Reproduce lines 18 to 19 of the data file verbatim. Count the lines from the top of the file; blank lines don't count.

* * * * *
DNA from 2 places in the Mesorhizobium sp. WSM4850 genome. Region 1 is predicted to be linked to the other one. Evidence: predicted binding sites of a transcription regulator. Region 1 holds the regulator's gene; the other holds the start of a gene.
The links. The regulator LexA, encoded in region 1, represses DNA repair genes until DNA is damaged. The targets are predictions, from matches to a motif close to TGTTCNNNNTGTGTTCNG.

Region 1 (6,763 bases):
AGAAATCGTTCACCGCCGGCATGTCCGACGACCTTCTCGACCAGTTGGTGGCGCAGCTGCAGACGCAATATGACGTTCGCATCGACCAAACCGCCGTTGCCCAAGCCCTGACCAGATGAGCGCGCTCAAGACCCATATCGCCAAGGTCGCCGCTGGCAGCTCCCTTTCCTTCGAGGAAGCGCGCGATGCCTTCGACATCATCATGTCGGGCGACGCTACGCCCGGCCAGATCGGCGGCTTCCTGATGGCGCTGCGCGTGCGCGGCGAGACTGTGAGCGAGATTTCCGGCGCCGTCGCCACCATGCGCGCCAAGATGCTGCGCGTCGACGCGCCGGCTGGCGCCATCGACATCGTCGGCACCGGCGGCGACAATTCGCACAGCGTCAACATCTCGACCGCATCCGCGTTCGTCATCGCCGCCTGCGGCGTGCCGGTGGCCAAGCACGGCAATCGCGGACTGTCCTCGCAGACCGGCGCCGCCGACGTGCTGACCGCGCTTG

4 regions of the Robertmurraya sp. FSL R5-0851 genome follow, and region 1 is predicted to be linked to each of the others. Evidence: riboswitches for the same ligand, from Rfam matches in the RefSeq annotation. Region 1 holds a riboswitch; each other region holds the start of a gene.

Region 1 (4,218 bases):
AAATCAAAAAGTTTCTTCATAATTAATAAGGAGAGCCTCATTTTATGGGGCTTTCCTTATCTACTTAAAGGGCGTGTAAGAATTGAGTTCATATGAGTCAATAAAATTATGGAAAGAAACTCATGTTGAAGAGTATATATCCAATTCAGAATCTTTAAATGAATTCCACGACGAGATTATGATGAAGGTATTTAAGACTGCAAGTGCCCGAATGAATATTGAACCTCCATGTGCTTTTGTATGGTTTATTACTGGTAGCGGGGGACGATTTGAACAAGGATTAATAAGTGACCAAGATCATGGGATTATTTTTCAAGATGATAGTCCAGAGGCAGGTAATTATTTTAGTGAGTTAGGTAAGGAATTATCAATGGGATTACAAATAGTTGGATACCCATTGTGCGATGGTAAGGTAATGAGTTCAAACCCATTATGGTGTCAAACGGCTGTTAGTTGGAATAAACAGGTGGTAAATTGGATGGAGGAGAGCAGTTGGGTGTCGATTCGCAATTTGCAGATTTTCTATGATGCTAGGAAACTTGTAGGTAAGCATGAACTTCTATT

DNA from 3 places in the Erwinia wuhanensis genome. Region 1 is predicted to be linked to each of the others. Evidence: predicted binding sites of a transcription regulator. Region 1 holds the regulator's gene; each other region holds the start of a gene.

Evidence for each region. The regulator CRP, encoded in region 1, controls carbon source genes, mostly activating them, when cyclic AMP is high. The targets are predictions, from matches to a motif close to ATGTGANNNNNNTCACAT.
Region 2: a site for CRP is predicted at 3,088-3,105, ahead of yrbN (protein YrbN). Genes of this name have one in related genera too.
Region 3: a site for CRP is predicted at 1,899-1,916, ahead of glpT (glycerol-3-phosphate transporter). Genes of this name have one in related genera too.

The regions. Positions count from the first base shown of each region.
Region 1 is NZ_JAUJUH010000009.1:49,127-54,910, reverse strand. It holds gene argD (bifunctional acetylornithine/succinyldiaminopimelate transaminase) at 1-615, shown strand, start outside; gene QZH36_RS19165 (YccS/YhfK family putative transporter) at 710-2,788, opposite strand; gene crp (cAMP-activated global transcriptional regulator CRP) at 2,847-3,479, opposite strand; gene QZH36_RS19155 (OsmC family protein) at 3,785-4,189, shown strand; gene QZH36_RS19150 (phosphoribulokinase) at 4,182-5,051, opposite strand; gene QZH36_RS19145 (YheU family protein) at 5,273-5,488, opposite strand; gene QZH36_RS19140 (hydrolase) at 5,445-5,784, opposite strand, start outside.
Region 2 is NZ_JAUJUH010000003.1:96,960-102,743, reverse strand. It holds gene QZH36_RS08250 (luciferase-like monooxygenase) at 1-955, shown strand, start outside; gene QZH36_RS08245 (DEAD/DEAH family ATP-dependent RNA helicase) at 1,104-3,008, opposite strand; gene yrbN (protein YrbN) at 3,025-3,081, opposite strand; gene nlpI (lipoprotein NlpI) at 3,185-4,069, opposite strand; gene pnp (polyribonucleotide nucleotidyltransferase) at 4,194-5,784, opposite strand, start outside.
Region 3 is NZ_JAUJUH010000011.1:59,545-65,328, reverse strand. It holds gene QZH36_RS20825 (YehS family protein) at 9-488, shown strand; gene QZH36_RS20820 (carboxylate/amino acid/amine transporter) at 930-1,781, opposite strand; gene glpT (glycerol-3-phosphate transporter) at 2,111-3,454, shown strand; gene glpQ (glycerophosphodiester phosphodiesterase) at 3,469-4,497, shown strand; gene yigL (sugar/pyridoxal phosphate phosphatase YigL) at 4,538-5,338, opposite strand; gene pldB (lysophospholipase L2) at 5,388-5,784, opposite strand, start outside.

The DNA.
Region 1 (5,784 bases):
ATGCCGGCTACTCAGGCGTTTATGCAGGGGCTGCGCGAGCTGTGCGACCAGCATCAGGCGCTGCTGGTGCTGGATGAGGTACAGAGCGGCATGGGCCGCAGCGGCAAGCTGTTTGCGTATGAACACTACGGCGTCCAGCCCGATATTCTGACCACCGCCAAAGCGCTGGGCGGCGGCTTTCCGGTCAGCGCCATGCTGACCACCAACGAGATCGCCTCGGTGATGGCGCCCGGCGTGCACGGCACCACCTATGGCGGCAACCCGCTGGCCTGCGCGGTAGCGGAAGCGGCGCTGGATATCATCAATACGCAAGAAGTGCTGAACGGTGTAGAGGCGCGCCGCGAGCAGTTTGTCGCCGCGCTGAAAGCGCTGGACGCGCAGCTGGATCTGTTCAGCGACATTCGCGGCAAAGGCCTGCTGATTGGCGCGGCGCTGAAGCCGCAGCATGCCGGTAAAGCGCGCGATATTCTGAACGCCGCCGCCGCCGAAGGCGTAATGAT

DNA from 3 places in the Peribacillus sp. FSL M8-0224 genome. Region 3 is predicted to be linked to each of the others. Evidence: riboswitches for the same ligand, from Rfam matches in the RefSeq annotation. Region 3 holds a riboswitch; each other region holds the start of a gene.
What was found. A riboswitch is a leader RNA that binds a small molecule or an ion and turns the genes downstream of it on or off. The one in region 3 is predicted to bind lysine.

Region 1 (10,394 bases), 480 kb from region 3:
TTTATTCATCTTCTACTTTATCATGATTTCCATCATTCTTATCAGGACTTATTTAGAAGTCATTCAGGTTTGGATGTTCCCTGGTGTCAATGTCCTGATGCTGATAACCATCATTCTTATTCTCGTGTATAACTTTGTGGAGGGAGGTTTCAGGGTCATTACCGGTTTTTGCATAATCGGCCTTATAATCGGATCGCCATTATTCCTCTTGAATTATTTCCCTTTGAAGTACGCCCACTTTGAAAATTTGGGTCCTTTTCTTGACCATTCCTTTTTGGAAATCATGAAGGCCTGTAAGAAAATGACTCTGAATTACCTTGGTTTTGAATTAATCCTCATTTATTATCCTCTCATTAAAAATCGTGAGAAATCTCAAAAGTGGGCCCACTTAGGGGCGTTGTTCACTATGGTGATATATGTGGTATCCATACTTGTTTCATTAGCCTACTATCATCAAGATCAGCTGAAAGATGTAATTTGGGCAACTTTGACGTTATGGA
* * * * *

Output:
ATGCCGGCTACTCAGGCGTTTATGCAGGGGCTGCGCGAGCTGTGCGACCAGCATCAGGCGCTGCTGGTGCTGGATGAGGTACAGAGCGGCATGGGCCGCAGCGGCAAGCTGTTTGCGTATGAACACTACGGCGTCCAGCCCGATATTCTGACCACCGCCAAAGCGCTGGGCGGCGGCTTTCCGGTCAGCGCCATGCTGACCACCAACGAGATCGCCTCGGTGATGGCGCCCGGCGTGCACGGCACCACCTATGGCGGCAACCCGCTGGCCTGCGCGGTAGCGGAAGCGGCGCTGGATATCATCAATACGCAAGAAGTGCTGAACGGTGTAGAGGCGCGCCGCGAGCAGTTTGTCGCCGCGCTGAAAGCGCTGGACGCGCAGCTGGATCTGTTCAGCGACATTCGCGGCAAAGGCCTGCTGATTGGCGCGGCGCTGAAGCCGCAGCATGCCGGTAAAGCGCGCGATATTCTGAACGCCGCCGCCGCCGAAGGCGTAATGAT

DNA from 3 places in the Peribacillus sp. FSL M8-0224 genome. Region 3 is predicted to be linked to each of the others. Evidence: riboswitches for the same ligand, from Rfam matches in the RefSeq annotation. Region 3 holds a riboswitch; each other region holds the start of a gene.